Daisy Bates (1859 – 1951) was an Australian journalist, welfare worker and lifelong student of Australian Aboriginal culture and society. After getting her first job as a governess in Dublin at age 18, there was a scandal, which resulted in the young man of the house taking his own life. Bates was forced to leave Ireland and started a new life in Australia. She was known among the native people as 'Kabbarli' (grandmother).

Daisy May Bates, CBE (16 October 1859 – 18 April 1951) was an Irish Australian journalist, welfare worker and lifelong student of Australian Aboriginal culture and society. She was known among the native people as 'Kabbarli' (grandmother). 1921

Daisy Bates

Dr. Frances Dick, 1st woman to practise medicine in NSW, Sydney, c.1892. photograph by J. Hubert Newman. Dr Frances Dick graduated from London School of Medicine for Women & the University of Ireland. Her qualifications included: LSA (Lond) 1891 & MB Bac Surg, Royal University of Ireland 1891. She was the 1st woman to practise medicine in NSW preceding Dr M A Corliss by a few months. She was registered on 13 January, 1892. State Lib of NSW

A Forgotten Heroine: Civil rights activist Daisy Bates fought to dismantle Arkansas’ segregation laws.

Telephone Operator, Wisconsin, 1915

Civil rights activist Daisy Lee Gatson Bates (1914–1999). Founder with her husband of the Arkansas State Press, president of the Arkansas branch of the NAACP, key organizer of the desegregation of Little Rock's Central High School, Democratic National Committee member, author of The Long Shadow of Little Rock, and more.

Queen Consort of Scotland, Margaret Tudor (28 November 1489 – 18 October 1541), also known as Margaret, Queen of Scots. She was the elder of the two surviving daughters of Henry VII and Elizabeth of York, and sister of Henry VIII. In 1503, she married James IV, King of Scots. James died in 1513, and their son became King James V. She married secondly Archibald Douglas, 6th Earl of Angus. Through her marriages, Margaret was the grandmother of Mary, Queen of Scots. and Lord Darnely.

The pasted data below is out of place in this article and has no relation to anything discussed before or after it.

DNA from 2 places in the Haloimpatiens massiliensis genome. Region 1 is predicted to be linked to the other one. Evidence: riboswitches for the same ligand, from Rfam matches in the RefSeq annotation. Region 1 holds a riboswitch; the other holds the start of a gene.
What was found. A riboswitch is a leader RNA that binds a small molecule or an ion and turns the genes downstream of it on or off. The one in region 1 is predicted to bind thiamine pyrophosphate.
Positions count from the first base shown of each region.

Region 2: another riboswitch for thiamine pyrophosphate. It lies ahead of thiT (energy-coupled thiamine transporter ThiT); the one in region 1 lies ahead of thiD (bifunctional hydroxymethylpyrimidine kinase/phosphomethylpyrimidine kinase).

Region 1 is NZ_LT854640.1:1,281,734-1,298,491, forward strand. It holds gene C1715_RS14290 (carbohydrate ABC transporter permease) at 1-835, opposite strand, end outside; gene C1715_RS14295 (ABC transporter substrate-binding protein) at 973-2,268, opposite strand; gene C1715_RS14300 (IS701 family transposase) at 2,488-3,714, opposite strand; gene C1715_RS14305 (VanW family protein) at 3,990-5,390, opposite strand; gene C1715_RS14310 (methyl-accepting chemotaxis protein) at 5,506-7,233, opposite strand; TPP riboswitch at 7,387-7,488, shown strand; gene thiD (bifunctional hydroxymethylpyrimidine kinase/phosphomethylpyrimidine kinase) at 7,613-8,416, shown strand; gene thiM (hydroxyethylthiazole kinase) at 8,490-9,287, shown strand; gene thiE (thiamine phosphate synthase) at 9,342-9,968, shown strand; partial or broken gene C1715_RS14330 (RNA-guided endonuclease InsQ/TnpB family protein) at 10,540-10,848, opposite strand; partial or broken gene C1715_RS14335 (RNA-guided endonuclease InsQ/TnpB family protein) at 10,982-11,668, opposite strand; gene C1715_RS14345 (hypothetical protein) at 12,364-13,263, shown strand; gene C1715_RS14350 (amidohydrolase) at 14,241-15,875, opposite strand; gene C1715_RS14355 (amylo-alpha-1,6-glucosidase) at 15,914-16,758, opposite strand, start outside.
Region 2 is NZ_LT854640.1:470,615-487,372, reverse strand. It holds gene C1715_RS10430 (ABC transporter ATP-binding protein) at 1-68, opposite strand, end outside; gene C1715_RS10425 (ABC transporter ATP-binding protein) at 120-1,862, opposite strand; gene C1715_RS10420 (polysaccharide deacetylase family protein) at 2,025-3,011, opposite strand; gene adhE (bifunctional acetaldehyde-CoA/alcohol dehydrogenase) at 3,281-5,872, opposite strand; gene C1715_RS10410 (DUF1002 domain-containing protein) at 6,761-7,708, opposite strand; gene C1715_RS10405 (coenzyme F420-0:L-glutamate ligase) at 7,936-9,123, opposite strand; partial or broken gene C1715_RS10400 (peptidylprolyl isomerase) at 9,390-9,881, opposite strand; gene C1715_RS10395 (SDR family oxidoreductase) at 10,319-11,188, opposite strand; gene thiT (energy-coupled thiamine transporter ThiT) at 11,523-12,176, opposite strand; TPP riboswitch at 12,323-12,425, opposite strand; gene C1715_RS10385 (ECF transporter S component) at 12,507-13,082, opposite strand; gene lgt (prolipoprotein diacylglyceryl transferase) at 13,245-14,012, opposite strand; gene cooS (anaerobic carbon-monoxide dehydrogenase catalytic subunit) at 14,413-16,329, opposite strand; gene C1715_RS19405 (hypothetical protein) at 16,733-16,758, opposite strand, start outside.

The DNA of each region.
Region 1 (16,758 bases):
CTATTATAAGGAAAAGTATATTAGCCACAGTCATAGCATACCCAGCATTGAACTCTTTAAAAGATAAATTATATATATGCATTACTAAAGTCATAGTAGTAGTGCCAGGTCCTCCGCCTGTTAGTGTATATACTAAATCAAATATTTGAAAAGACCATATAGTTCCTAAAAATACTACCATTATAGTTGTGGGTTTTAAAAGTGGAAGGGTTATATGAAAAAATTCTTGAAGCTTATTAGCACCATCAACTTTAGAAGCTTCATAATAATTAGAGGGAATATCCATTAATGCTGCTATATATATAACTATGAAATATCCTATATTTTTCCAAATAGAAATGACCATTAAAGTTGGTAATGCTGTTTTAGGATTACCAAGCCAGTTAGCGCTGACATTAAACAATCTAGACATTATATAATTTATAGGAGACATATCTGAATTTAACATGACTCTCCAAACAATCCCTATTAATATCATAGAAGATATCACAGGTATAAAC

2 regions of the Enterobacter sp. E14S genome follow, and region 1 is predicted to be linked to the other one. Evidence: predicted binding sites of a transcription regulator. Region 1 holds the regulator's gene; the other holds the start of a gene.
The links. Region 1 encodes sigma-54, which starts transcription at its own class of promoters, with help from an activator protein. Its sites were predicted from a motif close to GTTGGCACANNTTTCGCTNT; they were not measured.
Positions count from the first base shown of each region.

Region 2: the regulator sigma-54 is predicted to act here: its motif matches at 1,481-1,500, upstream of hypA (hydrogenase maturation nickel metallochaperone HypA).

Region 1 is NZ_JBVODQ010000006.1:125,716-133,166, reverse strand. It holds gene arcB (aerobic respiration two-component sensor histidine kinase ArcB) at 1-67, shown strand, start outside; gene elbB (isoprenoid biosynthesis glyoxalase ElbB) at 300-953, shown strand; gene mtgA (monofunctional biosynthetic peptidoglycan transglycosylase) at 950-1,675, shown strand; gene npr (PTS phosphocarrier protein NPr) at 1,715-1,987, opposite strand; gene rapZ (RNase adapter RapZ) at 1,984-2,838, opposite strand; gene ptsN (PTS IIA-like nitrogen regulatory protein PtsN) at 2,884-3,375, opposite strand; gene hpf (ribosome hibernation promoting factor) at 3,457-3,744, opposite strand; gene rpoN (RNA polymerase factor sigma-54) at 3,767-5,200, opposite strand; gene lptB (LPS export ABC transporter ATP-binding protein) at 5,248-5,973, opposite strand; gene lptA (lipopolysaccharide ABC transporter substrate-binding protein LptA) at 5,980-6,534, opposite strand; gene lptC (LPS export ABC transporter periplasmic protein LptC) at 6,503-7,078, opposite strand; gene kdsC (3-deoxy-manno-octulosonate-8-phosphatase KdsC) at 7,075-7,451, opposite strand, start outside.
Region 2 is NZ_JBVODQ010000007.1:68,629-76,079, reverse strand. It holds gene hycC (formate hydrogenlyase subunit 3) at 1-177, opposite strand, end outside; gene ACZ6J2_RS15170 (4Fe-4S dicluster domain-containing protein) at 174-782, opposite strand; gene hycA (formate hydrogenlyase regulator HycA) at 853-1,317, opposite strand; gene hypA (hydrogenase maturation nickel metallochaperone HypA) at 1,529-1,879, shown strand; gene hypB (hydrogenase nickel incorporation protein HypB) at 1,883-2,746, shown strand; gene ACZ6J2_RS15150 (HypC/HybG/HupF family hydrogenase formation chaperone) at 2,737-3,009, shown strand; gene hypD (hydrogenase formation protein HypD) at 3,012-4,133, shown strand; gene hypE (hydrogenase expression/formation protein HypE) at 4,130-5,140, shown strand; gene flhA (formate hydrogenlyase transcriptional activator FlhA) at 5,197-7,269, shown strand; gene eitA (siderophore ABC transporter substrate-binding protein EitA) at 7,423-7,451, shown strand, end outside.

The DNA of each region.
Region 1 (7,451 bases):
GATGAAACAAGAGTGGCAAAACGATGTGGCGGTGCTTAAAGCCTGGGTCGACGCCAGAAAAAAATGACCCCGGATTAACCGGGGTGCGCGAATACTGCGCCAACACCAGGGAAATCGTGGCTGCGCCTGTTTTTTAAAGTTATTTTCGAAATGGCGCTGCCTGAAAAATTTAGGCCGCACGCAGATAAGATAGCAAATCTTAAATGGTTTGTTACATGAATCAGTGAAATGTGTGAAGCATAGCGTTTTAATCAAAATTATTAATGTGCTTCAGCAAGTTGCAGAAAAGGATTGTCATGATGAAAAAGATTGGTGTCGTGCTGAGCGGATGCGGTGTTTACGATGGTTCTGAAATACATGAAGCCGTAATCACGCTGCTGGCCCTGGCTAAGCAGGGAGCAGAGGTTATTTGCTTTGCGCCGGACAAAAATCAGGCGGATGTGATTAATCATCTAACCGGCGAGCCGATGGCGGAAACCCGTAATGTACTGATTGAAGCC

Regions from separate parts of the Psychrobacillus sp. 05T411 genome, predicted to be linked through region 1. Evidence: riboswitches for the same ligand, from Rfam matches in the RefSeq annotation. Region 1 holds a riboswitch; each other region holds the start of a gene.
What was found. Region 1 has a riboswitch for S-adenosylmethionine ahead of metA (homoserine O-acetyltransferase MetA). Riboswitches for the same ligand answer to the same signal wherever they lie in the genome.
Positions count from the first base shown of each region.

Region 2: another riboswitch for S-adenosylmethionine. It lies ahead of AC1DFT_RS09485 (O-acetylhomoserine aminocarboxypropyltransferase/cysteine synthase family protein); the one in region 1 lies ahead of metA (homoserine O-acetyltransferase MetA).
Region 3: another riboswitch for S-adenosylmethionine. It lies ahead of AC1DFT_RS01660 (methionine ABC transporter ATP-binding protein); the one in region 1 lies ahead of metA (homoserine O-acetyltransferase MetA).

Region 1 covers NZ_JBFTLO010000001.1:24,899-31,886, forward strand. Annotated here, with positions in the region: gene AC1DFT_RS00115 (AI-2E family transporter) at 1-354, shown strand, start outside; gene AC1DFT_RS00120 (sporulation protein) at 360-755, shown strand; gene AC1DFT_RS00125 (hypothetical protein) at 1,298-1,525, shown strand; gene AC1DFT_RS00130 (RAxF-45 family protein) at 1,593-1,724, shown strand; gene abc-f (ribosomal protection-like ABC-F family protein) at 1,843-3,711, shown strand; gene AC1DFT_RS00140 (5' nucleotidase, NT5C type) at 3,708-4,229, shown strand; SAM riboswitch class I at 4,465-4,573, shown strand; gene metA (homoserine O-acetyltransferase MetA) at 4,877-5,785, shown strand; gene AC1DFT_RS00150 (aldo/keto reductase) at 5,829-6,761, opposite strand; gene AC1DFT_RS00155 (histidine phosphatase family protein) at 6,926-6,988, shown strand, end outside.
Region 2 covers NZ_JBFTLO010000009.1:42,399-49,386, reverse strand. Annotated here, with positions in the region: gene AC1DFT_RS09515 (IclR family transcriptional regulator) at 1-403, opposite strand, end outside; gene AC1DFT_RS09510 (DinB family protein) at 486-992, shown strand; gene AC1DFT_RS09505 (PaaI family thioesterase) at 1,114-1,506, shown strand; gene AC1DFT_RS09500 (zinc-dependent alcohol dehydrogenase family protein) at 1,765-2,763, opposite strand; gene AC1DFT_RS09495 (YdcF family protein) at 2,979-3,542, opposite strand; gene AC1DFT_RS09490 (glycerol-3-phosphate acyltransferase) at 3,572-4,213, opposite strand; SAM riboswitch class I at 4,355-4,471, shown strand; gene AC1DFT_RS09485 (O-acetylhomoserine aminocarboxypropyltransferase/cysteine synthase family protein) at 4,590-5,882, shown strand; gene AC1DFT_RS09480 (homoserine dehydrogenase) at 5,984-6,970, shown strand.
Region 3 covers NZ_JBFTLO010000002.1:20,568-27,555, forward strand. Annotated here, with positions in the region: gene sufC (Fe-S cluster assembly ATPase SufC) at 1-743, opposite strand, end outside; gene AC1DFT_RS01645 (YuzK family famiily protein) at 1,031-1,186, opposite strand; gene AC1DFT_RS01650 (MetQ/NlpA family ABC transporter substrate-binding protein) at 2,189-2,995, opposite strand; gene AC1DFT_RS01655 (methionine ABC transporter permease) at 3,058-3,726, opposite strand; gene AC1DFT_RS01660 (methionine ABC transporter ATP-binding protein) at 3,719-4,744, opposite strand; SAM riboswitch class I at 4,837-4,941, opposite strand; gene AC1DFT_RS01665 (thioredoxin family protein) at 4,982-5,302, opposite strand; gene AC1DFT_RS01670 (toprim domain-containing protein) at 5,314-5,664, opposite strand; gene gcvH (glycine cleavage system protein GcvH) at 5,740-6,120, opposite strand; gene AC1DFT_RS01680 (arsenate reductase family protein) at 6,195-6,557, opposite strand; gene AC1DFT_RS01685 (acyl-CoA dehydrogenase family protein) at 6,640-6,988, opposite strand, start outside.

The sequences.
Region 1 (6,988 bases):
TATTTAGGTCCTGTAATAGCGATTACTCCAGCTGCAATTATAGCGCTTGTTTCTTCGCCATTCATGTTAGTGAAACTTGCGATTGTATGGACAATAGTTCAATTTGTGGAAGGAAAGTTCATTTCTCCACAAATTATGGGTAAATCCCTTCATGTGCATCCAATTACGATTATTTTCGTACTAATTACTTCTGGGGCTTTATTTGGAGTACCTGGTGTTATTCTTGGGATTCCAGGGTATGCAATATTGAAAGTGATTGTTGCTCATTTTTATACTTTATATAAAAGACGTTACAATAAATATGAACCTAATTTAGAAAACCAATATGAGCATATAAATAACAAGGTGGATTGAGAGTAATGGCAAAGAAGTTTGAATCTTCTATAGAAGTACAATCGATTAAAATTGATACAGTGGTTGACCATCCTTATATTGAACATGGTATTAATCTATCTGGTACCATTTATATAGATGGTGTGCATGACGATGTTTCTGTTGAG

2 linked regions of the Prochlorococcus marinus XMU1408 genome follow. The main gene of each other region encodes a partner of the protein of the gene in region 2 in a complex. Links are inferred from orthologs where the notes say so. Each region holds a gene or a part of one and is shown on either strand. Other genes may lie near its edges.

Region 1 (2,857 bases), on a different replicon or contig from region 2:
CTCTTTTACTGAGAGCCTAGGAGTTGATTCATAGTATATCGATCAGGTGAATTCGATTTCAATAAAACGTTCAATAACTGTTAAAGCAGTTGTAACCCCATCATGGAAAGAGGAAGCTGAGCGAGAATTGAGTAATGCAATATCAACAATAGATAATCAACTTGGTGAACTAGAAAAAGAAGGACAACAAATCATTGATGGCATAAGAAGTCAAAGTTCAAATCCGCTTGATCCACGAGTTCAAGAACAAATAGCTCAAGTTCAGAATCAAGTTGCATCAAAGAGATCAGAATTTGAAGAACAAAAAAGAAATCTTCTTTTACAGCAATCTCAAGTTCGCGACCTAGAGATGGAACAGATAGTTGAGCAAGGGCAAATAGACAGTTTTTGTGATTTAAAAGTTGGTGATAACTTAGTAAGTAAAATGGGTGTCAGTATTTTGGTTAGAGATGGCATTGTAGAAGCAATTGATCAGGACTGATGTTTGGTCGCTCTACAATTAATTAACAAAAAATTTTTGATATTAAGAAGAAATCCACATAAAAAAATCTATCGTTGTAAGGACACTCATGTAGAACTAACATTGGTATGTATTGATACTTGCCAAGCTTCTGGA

1960 Electrolux Vacuum

Chenille Bedspreads

another ringer washer...doing laundry was a real chore and took all day

talcum powder

Acrylic Photo Cube 70s Decor...

wooden thread spools

Mary Robinson, the First Female President of Ireland and human rights activist

Queensland Ladies Interstate Tennis Team, 1908 | australian tennis history | 1900's | www.republicofyou.com.au

Evening in Paris- Had a tiny bottle given to me when I was a child. It lasted for years

Vintage mixer

There is so much at stake for generations, young and old, of women. Our education, our careers, our families, our safety. Remember, please.

Alex Haley's grandmother "Queen" who was born to an African slave mother and a white plantation son named Jackson on the Cypress Plantation in Alabama. She was given his name of Jackson and after the war married Alex Haley (Grandfather) to young Alex Haley

WARRIORS: Armenian women, 1895. (To the right, Eghisapet Sultanian, great grandmother of musician Derek Sherinian during the 1895 Hamidian massacres, when the Armenians of Zeitun (modern Süleymanlı), fearing the prospect of massacre, took up arms to defend themselves from Ottoman troops.)